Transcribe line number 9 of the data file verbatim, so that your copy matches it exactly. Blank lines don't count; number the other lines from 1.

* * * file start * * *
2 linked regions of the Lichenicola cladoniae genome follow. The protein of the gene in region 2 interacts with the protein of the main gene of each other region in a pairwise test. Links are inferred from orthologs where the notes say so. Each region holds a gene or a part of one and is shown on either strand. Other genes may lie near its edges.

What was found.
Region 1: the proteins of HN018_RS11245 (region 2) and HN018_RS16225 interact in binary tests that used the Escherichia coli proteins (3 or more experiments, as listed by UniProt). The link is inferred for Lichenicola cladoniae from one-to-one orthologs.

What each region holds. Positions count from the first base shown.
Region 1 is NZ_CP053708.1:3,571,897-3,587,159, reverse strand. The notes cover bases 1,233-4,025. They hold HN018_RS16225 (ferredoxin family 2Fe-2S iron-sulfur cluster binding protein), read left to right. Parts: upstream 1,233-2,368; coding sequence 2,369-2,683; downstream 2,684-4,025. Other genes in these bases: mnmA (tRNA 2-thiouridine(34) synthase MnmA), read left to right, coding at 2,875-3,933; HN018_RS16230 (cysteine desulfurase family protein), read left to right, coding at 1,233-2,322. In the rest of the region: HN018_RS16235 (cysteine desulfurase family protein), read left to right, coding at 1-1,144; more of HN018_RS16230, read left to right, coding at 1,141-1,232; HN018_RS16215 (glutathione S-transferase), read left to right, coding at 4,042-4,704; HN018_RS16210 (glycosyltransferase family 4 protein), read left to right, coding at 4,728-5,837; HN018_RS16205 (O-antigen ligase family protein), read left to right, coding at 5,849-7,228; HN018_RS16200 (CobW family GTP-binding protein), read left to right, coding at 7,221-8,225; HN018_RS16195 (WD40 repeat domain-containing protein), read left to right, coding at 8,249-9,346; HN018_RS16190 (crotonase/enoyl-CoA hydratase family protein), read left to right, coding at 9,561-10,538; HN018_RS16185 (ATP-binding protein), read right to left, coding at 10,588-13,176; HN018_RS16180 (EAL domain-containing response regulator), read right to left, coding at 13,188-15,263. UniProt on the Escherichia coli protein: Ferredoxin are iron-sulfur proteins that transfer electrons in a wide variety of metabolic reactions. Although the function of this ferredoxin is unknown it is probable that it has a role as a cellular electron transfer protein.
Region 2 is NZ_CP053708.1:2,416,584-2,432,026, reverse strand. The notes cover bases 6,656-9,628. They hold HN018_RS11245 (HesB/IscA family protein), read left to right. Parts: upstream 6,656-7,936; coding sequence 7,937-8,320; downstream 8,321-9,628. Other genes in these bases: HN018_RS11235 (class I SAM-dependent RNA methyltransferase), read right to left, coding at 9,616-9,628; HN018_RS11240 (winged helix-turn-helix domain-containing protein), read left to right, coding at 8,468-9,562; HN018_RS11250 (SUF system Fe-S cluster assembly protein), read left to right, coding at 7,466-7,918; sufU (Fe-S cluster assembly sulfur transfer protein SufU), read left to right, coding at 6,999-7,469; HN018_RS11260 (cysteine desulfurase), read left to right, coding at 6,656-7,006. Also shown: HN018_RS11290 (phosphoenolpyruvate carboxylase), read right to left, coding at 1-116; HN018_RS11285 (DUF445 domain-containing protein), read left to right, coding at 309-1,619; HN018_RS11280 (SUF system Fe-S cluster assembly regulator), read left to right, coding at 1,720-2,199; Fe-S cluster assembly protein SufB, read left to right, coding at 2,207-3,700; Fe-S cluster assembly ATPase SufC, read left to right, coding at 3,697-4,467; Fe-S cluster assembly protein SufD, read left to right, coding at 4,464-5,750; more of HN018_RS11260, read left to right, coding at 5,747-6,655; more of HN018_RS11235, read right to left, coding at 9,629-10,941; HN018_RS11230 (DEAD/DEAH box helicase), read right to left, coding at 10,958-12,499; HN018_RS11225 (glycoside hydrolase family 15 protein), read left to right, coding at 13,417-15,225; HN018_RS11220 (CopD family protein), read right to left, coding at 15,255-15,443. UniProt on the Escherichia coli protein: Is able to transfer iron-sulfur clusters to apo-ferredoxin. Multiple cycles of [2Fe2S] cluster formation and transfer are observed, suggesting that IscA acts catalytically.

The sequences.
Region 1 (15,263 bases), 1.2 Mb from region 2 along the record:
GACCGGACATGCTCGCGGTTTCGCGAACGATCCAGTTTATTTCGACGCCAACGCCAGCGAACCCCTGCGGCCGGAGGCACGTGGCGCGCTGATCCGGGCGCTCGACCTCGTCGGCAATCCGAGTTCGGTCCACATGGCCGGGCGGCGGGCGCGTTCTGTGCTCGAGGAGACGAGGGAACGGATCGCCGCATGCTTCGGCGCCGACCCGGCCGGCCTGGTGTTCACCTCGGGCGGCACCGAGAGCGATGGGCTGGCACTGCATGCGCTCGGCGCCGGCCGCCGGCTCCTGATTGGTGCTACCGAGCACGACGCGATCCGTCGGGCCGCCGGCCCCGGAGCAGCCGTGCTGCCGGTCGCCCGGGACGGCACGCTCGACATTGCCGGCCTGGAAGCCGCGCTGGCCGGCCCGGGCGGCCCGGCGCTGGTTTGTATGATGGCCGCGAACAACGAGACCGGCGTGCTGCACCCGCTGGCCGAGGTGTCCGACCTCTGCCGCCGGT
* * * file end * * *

GACCGGACATGCTCGCGGTTTCGCGAACGATCCAGTTTATTTCGACGCCAACGCCAGCGAACCCCTGCGGCCGGAGGCACGTGGCGCGCTGATCCGGGCGCTCGACCTCGTCGGCAATCCGAGTTCGGTCCACATGGCCGGGCGGCGGGCGCGTTCTGTGCTCGAGGAGACGAGGGAACGGATCGCCGCATGCTTCGGCGCCGACCCGGCCGGCCTGGTGTTCACCTCGGGCGGCACCGAGAGCGATGGGCTGGCACTGCATGCGCTCGGCGCCGGCCGCCGGCTCCTGATTGGTGCTACCGAGCACGACGCGATCCGTCGGGCCGCCGGCCCCGGAGCAGCCGTGCTGCCGGTCGCCCGGGACGGCACGCTCGACATTGCCGGCCTGGAAGCCGCGCTGGCCGGCCCGGGCGGCCCGGCGCTGGTTTGTATGATGGCCGCGAACAACGAGACCGGCGTGCTGCACCCGCTGGCCGAGGTGTCCGACCTCTGCCGCCGGT